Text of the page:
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What the trendy antipathy for print has wrought

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Jim Hart
Jim Hart

It doesn't seem to be enough anymore to just be digitally savvy, or even completely focused on digital. For you to be fully on board, you need to have adopted a disdain for print. About a year ago, I was chatting with the CEO of a company that was gobbling up newspaper properties left and right. He asked me how I helped newspapers. I responded that there's still a lot of profitable volume to be had by including print in the sales conversation. 

His response was, "So, you'd double down on print" For those of you that don't play poker, you double down when the odds of you having a winning hand are significantly higher than average. I responded, "No, I just don't think print is a hand we should fold quite yet." I wanted to ask why he was buying newspapers instead of just launching web sites, but he clearly didn't want to discuss print.

A recent gift from the U.S. Postal Service really hammered home how widespread this sentiment is getting. Even if you don't mail, this creates the context for my main point, which has little to do with postage, and more to do with mindset.

The USPS has decided to issue a challenge of sorts. On January 22, the rate for TMC-type products changed dramatically. These rates are based mostly on the weight of the product. You can now deliver 4 ounces for the price of 3.3 ounces--21% more capacity at zero cost. In a large market, this can be a gift of a half million dollars of 'FREE' capacity to go out and sell more at zero incremental cost.

The reactions I'm getting in conversations about this windfall speaks volumes about where many newspaper companies are headed. In a conversation with the person running the TMC at a sizeable market, I was told, "If I were to push this as something we should focus on, I would be included in the next reduction of force. Print is a dirty word. I'd be someone that just doesn't get where we're heading. Besides, most of the people that would go out and sell that are gone." 

In another conversation, we discussed killing a profitable TMC program. The edict had come down to reduce expenses by a certain amount and there just weren't enough people left to cut to get to that number. The only place they could find that much expense was the TMC distribution. Adding fuel to the fire was the fact that the local sales staff had been reduced to the level where it was unlikely they could pursue revenue for this audience and have any chance of hitting their digital goals.

So they killed it.

In the past couple of years, I've seen several papers increase their TMC revenue by well over 50%. One large property improved their net by $1.5 million. This took three things; 1) a willingness to focus, 2) they still had enough reps selling print to move the needle and 3) they followed a high-volume strategy. The money is out there. Too many papers are turning their backs on it in the name of digital progress.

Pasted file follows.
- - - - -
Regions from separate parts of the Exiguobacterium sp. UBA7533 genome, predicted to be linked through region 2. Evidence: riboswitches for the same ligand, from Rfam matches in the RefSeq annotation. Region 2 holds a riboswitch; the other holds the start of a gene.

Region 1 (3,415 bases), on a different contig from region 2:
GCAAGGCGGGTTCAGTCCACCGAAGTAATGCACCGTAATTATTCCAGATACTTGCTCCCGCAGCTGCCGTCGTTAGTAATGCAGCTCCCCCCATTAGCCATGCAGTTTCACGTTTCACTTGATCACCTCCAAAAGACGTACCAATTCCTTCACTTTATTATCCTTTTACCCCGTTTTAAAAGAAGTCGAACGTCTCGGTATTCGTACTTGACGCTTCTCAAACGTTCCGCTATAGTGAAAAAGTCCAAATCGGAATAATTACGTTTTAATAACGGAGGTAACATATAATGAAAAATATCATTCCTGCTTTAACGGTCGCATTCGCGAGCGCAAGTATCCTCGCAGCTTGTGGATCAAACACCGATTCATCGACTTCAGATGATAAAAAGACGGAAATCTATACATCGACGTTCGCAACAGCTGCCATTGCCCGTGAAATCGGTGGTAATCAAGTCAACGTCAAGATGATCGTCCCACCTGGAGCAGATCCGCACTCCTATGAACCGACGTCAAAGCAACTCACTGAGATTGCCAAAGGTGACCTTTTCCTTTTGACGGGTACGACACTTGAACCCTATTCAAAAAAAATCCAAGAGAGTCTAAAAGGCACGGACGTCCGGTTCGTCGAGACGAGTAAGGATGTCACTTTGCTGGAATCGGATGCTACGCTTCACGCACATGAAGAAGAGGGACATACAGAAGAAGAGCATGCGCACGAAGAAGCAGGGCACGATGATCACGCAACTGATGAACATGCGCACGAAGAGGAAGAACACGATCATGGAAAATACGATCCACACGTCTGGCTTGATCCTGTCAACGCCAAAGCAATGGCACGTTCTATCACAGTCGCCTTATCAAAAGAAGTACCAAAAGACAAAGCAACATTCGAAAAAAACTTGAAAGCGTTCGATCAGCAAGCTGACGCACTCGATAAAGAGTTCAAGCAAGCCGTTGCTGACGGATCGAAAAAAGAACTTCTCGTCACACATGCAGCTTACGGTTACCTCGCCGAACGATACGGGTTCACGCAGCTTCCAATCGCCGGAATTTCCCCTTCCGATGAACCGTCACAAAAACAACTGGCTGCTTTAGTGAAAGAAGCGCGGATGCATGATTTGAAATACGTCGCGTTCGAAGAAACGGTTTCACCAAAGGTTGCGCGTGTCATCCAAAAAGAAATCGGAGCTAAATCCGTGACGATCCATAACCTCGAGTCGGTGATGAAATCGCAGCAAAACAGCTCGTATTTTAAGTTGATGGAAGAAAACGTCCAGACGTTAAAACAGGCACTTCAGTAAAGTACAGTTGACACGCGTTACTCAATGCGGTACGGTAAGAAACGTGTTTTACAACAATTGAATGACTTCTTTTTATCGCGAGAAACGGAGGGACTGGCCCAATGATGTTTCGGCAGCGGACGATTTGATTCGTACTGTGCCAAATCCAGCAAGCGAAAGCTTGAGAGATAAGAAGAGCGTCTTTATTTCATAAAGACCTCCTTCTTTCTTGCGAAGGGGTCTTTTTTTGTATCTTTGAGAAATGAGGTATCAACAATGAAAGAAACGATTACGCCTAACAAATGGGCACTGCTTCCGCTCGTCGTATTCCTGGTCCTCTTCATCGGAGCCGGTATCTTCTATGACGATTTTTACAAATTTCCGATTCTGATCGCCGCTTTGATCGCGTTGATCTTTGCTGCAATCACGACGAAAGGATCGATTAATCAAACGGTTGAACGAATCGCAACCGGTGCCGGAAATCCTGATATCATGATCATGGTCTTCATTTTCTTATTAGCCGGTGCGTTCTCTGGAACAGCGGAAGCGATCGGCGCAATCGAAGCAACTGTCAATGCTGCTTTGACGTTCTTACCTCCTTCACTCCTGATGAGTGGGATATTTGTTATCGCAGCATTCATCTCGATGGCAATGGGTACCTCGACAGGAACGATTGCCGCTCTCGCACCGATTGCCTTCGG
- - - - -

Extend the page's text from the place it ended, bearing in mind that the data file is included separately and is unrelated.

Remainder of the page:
There are significant parallels between newspapers and the big box stores that have supported us--and us them--for decades. While it took a lot longer than the destruction of newspaper classifieds, online sales of about 9% was all it took to start tipping retail stores into the red. When your business model is 12 brick and mortar Best Buy stores in Phoenix, that's a lot of overhead to cover. That requires a high revenue volume to cover it and produce a profit.

As the big boxes looked at the ROI of their various media, print jumped out as having the lowest return. Of course it does. If you look at things like email and social as essentially free, the cost of printing and distributing a physical circular is going to look bad in comparison. But, if you're getting about a 3 or 3.5 times return--on by far the largest scale of all your efforts--it's hardly wise to kill it.

You can't survive at low volumes unless you close all the stores and go completely online. But about 91% of your revenue is still offline.

Newspapers have the same challenge. Newspapers have high overhead that requires a high-volume revenue mindset to work. Reduce the overhead as much as reasonably possible.

When you start cutting or moving offline resources and/or focus that are cash flow positive and directly related to driving volume into the offline side of your business--you're reducing positive cash flow and triggering a death spiral. There is no low-volume position in a high-overhead industry. Use the offline cash flow to fund online.


Newspaper direct marketing strategist Jim Hart is a partner in Phoenix-based DM for Newspapers (dmfornewspapers.com) and a partner at Integrated Advertising Solutions. He can be reached at jim@jimhart.com.

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